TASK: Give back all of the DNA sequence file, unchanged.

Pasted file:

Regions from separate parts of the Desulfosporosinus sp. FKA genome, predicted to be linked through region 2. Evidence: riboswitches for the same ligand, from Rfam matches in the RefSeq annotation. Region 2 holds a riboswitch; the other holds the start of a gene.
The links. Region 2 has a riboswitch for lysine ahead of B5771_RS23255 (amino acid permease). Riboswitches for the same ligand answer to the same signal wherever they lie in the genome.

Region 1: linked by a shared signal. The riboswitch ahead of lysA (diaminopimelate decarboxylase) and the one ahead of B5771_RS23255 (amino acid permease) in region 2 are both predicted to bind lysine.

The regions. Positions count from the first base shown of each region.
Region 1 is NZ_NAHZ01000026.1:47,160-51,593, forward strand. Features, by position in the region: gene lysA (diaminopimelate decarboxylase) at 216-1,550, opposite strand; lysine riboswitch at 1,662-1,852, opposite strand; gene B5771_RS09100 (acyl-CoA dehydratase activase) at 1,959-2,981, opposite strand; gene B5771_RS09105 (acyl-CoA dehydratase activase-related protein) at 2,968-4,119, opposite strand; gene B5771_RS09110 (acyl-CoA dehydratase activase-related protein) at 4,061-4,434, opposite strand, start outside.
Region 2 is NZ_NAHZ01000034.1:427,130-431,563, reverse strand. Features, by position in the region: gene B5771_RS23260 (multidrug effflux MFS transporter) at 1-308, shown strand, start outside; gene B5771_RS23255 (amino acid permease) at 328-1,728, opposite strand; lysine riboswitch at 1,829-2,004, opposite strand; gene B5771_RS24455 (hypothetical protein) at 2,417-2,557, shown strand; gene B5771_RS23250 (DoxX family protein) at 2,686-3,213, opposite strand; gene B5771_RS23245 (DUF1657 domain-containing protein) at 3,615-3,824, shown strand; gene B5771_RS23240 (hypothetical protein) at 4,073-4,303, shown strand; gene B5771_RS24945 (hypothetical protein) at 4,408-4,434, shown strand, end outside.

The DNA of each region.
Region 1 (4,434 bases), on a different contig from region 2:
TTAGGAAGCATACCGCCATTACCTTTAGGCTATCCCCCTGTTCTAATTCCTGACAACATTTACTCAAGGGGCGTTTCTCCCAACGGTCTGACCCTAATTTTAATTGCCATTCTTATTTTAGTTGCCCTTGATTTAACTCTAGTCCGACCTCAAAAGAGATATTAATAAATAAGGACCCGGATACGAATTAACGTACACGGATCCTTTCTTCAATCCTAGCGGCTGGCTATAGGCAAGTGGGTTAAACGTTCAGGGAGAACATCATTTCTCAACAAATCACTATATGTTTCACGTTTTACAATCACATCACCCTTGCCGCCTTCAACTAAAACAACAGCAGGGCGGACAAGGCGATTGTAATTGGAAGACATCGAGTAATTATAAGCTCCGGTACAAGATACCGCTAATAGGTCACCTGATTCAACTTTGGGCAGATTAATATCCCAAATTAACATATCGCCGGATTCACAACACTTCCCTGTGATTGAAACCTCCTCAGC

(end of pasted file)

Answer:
Regions from separate parts of the Desulfosporosinus sp. FKA genome, predicted to be linked through region 2. Evidence: riboswitches for the same ligand, from Rfam matches in the RefSeq annotation. Region 2 holds a riboswitch; the other holds the start of a gene.
The links. Region 2 has a riboswitch for lysine ahead of B5771_RS23255 (amino acid permease). Riboswitches for the same ligand answer to the same signal wherever they lie in the genome.

Region 1: linked by a shared signal. The riboswitch ahead of lysA (diaminopimelate decarboxylase) and the one ahead of B5771_RS23255 (amino acid permease) in region 2 are both predicted to bind lysine.

The regions. Positions count from the first base shown of each region.
Region 1 is NZ_NAHZ01000026.1:47,160-51,593, forward strand. Features, by position in the region: gene lysA (diaminopimelate decarboxylase) at 216-1,550, opposite strand; lysine riboswitch at 1,662-1,852, opposite strand; gene B5771_RS09100 (acyl-CoA dehydratase activase) at 1,959-2,981, opposite strand; gene B5771_RS09105 (acyl-CoA dehydratase activase-related protein) at 2,968-4,119, opposite strand; gene B5771_RS09110 (acyl-CoA dehydratase activase-related protein) at 4,061-4,434, opposite strand, start outside.
Region 2 is NZ_NAHZ01000034.1:427,130-431,563, reverse strand. Features, by position in the region: gene B5771_RS23260 (multidrug effflux MFS transporter) at 1-308, shown strand, start outside; gene B5771_RS23255 (amino acid permease) at 328-1,728, opposite strand; lysine riboswitch at 1,829-2,004, opposite strand; gene B5771_RS24455 (hypothetical protein) at 2,417-2,557, shown strand; gene B5771_RS23250 (DoxX family protein) at 2,686-3,213, opposite strand; gene B5771_RS23245 (DUF1657 domain-containing protein) at 3,615-3,824, shown strand; gene B5771_RS23240 (hypothetical protein) at 4,073-4,303, shown strand; gene B5771_RS24945 (hypothetical protein) at 4,408-4,434, shown strand, end outside.

The DNA of each region.
Region 1 (4,434 bases), on a different contig from region 2:
TTAGGAAGCATACCGCCATTACCTTTAGGCTATCCCCCTGTTCTAATTCCTGACAACATTTACTCAAGGGGCGTTTCTCCCAACGGTCTGACCCTAATTTTAATTGCCATTCTTATTTTAGTTGCCCTTGATTTAACTCTAGTCCGACCTCAAAAGAGATATTAATAAATAAGGACCCGGATACGAATTAACGTACACGGATCCTTTCTTCAATCCTAGCGGCTGGCTATAGGCAAGTGGGTTAAACGTTCAGGGAGAACATCATTTCTCAACAAATCACTATATGTTTCACGTTTTACAATCACATCACCCTTGCCGCCTTCAACTAAAACAACAGCAGGGCGGACAAGGCGATTGTAATTGGAAGACATCGAGTAATTATAAGCTCCGGTACAAGATACCGCTAATAGGTCACCTGATTCAACTTTGGGCAGATTAATATCCCAAATTAACATATCGCCGGATTCACAACACTTCCCTGTGATTGAAACCTCCTCAGC